Just Move!

Just Move!

Keep moving!

If I’ve said it once I’ve said it 100 times.  This article in Outside Mag reinforces that it doesn’t matter how you move…just move!

Too much sitting is deadly so, give the grim reaper a shove and move a little…then a lot…


What/Who/How/Why do you Love?

Everyone, at this point, knows TED.com has some great talks.

This morning I saw one that was relevant and necessary!


Yann talks about how we determine value and love in our lives.  A culture of seduction capital is creating anxiety and stress…a viscious cycle that can perpetuate.

His answers out may surprise you!

How do you get in ?

Originally posted on Jacqui Senn:

getting in the gameGetting in on the action is not as impossible as it may seem. No matter what your aspirations are, taking small steps and turning them into big opportunities can happen. Whether you are trying to get a promotion or changing careers, small changes can have a huge impact on your ability to move  forward faster than you may have anticipated. 

Take chances with the skills you already possess. If you feel as though you need some sort of certificate proclaiming your expertise, they are fairly easy to obtain. Be prepared to do research on what it is you want to achieve. Do not share what you are doing with others until you are ready to take the next step. Most times it seems when you want to move ahead other people will try to find a way of talking you out of it. they want to make it sound as…

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Move more, reduce meds!

Depending upon your individual circumstances you may be able to reduce your meds by simply moving more…

From Dr. Gabe Mirkin:

Drugs No Better than Exercise to Save Lives
Researchers reviewed 305 studies involving 339,274 participants and found that exercise is as effective as drugs in preventing death from heart attacks and diabetes, and is more effective in preventing death from strokes (British Medical Journal, October 2013).

People with heart disease who exercised but did not use drugs had no more risk of dying than the patients taking drugs. People with mild diabetes who did not take drugs but exercised had the same survival rate as those taking drugs. Drugs such as statins, angiotensin-converting-enzyme inhibitors and those to prevent clots, were not shown to be more effective than exercise in preventing second heart attacks.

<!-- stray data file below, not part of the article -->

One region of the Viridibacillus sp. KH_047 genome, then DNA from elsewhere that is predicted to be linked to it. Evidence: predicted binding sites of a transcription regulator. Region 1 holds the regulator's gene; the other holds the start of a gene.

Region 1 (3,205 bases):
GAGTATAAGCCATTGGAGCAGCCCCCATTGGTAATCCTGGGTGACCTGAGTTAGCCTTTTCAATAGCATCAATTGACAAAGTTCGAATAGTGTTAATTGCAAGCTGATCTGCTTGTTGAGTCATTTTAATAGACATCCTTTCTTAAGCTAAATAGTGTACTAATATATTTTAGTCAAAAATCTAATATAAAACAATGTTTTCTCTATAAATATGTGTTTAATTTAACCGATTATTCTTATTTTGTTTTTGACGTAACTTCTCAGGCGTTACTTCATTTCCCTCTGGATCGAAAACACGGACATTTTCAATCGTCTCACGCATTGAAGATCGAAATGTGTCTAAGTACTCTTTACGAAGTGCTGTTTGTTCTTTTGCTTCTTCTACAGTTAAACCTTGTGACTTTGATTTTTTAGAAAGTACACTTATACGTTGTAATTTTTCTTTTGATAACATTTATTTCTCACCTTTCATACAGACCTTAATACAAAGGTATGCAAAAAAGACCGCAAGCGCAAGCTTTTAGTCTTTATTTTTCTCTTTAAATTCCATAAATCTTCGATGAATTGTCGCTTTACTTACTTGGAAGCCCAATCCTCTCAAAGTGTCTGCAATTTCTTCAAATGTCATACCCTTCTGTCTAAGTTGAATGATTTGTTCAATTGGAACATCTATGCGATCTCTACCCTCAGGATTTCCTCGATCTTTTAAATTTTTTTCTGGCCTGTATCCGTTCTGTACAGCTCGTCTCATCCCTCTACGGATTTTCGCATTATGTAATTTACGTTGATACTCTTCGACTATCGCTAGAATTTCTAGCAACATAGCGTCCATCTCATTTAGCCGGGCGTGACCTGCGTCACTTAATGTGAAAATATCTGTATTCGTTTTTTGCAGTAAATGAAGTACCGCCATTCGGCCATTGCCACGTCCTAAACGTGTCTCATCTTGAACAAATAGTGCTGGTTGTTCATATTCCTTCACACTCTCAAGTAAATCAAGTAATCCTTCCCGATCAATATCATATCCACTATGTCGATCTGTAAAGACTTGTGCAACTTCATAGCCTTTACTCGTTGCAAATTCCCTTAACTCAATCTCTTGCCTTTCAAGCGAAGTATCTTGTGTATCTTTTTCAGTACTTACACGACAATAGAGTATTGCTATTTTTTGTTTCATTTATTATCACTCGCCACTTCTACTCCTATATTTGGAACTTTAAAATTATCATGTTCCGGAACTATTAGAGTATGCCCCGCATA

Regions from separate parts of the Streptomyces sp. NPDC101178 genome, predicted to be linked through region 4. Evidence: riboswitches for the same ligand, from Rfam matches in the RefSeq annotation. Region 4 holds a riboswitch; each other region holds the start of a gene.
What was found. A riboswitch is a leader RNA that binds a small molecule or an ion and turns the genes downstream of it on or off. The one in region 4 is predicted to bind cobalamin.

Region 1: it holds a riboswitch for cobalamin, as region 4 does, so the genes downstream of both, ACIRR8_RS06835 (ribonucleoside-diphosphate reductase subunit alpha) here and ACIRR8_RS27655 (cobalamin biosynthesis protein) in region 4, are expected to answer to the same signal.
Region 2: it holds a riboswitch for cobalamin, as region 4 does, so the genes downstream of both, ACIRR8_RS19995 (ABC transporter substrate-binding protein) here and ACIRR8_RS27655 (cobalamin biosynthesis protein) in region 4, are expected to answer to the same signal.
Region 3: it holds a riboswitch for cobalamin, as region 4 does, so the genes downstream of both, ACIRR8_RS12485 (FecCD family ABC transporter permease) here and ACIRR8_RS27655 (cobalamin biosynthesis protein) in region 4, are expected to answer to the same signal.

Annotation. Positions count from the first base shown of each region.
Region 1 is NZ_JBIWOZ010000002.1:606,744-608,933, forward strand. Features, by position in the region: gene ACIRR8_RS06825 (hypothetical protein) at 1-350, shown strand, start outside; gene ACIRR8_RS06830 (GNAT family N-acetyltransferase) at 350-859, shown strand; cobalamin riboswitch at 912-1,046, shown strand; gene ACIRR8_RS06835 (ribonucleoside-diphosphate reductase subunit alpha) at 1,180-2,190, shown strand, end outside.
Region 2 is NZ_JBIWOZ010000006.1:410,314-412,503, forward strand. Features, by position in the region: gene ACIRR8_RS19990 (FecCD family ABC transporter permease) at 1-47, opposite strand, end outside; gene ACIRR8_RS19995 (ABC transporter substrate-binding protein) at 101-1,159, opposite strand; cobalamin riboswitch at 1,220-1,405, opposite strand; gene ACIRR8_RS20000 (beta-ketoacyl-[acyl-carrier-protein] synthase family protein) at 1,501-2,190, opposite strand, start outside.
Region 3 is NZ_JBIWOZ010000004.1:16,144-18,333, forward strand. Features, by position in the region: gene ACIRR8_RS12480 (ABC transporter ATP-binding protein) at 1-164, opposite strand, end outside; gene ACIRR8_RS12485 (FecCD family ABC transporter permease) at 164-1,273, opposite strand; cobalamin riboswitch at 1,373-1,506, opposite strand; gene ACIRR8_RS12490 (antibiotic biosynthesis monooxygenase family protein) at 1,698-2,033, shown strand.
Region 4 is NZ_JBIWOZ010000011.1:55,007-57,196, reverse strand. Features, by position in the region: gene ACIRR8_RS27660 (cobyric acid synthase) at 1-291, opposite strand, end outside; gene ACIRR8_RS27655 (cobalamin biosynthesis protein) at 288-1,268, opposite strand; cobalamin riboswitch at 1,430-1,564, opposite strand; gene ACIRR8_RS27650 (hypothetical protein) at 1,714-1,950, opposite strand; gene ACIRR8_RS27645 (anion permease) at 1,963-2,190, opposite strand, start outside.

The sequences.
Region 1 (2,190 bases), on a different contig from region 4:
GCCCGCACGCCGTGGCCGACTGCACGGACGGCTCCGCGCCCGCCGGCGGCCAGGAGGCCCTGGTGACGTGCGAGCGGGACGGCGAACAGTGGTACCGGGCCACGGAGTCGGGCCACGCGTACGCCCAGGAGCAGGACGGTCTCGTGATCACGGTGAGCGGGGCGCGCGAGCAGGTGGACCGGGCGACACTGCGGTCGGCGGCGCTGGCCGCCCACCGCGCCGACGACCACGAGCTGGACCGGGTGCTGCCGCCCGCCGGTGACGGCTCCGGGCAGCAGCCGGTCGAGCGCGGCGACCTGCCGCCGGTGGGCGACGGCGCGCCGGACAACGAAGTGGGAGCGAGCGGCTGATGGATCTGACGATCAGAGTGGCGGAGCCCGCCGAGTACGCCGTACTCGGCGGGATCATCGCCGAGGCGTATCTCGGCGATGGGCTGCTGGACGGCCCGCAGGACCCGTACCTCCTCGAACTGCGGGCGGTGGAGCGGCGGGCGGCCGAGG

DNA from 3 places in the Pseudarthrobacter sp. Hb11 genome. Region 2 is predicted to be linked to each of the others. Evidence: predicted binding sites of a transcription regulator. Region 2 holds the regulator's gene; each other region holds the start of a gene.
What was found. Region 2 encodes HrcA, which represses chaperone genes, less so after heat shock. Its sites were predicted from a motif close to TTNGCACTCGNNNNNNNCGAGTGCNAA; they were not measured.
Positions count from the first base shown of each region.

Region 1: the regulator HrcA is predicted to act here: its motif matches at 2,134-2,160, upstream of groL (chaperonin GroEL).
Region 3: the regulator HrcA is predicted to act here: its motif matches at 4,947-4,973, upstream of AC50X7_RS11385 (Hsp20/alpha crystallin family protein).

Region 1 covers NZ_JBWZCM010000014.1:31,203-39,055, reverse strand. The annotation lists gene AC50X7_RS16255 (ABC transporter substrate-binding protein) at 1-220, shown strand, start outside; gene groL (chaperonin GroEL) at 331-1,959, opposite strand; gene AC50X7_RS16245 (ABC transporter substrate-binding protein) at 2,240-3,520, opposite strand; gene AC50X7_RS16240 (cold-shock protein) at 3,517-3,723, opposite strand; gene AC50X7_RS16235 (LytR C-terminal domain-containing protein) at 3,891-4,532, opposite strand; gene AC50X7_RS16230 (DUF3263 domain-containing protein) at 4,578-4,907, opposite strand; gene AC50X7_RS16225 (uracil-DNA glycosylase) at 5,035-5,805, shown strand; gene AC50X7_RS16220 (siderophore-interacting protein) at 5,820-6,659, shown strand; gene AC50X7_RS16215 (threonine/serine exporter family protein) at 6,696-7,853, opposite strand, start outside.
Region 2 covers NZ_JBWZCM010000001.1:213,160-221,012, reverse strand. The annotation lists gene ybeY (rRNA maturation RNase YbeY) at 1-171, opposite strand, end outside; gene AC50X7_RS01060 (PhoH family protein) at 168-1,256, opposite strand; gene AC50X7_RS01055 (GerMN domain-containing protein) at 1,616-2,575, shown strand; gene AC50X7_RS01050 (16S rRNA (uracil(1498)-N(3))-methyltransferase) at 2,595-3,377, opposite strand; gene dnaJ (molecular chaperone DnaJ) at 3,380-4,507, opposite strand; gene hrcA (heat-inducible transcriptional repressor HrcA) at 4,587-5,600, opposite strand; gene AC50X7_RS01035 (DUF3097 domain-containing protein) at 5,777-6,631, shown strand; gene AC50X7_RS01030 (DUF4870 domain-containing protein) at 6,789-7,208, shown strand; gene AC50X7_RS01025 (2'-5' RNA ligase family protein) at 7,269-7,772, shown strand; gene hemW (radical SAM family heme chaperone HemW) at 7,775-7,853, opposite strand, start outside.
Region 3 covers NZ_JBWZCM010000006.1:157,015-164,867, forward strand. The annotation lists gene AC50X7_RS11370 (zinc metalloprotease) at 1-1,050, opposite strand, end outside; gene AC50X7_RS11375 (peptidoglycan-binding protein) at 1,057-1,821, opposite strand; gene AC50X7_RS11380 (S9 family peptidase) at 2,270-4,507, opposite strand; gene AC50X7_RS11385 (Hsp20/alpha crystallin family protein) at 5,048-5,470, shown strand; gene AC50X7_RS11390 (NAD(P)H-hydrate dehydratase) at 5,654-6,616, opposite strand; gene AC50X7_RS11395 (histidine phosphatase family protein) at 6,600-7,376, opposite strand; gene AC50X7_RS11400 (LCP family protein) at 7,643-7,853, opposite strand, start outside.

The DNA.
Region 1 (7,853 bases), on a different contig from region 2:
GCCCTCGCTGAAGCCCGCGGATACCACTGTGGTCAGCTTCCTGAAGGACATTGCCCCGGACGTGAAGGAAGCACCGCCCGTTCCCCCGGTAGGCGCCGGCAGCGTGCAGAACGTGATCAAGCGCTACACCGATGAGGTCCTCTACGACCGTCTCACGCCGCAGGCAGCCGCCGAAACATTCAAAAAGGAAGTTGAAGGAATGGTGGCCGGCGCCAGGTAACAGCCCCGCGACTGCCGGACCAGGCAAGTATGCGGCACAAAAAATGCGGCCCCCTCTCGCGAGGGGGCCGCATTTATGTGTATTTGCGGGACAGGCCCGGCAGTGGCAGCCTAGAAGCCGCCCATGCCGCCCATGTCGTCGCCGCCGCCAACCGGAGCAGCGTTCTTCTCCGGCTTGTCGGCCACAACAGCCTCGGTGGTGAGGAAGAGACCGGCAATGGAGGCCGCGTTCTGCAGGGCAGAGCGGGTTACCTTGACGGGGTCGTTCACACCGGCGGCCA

Exercisers Have Lower Cancer Rates and Better Survival Rates
Many studies show that regular exercisers are less likely to suffer many different types of cancer. A new study following 293,511 men and women for 12 years shows that people who exercised before they were diagnosed with cancer are less likely to die from their cancers than those who did not exercise (International Journal of Cancer, 12/06/2013). Compared to people who rarely exercised, those who exercised for more than seven hours per week had lower death rates from cancers of the colon by 30 percent, of the liver by 29 percent, of the lung by 16 percent, and by 20 percent in cases of non-Hodgkins lymphoma. However, exercisers had an 18 percent higher death rate with cancer of the kidney.

Exercise After Cancer Diagnosis Prolongs Lives
A review of 48 studies covering 40,674 colon/colorectal cancer cases showed reduced recurrence among patients who continued to exercise, and the more a person exercised, the less likely the cancer was to recur (Med Sci Sports Exerc, 2001 Jun;33(6 Suppl):S530-50; discussion S609-10). In the same journal issue, a review of 41 studies covering 108,031 breast cancer cases showed that people who exercised moderately had reduced breast cancer recurrence.

We need more public service advertising to encourage exercise and healthful eating to counteract the heavy advertising from pharmaceutical companies.

Cordain Paleo Lecture

Last night I had the pleasure of seeing a webinar by Dr. Loren Cordain titled:

“Hyperinsulinemic disease of civilization.”

Most of the lecture was biochemically over my head.  However, there were a number of items that were very helpful.

-The majority of causes of death can be prevented with nutrition (CVD, Cancer, Alzheimers, Diabetes)

-Insulin resistance occurs in skeletal muscle first and organs quickly follow.

-high glycemic food vs glycemic load matters.

-glycemic load = glycemic index X CHO (100g portion).

-Fructose appears to be cause of insulin resistance

-Carbs + Fat = Disasterous

   -worst foods being Vanilla wafers, doughnuts, chips, croissants, ice cream, cheese pizza, pastries.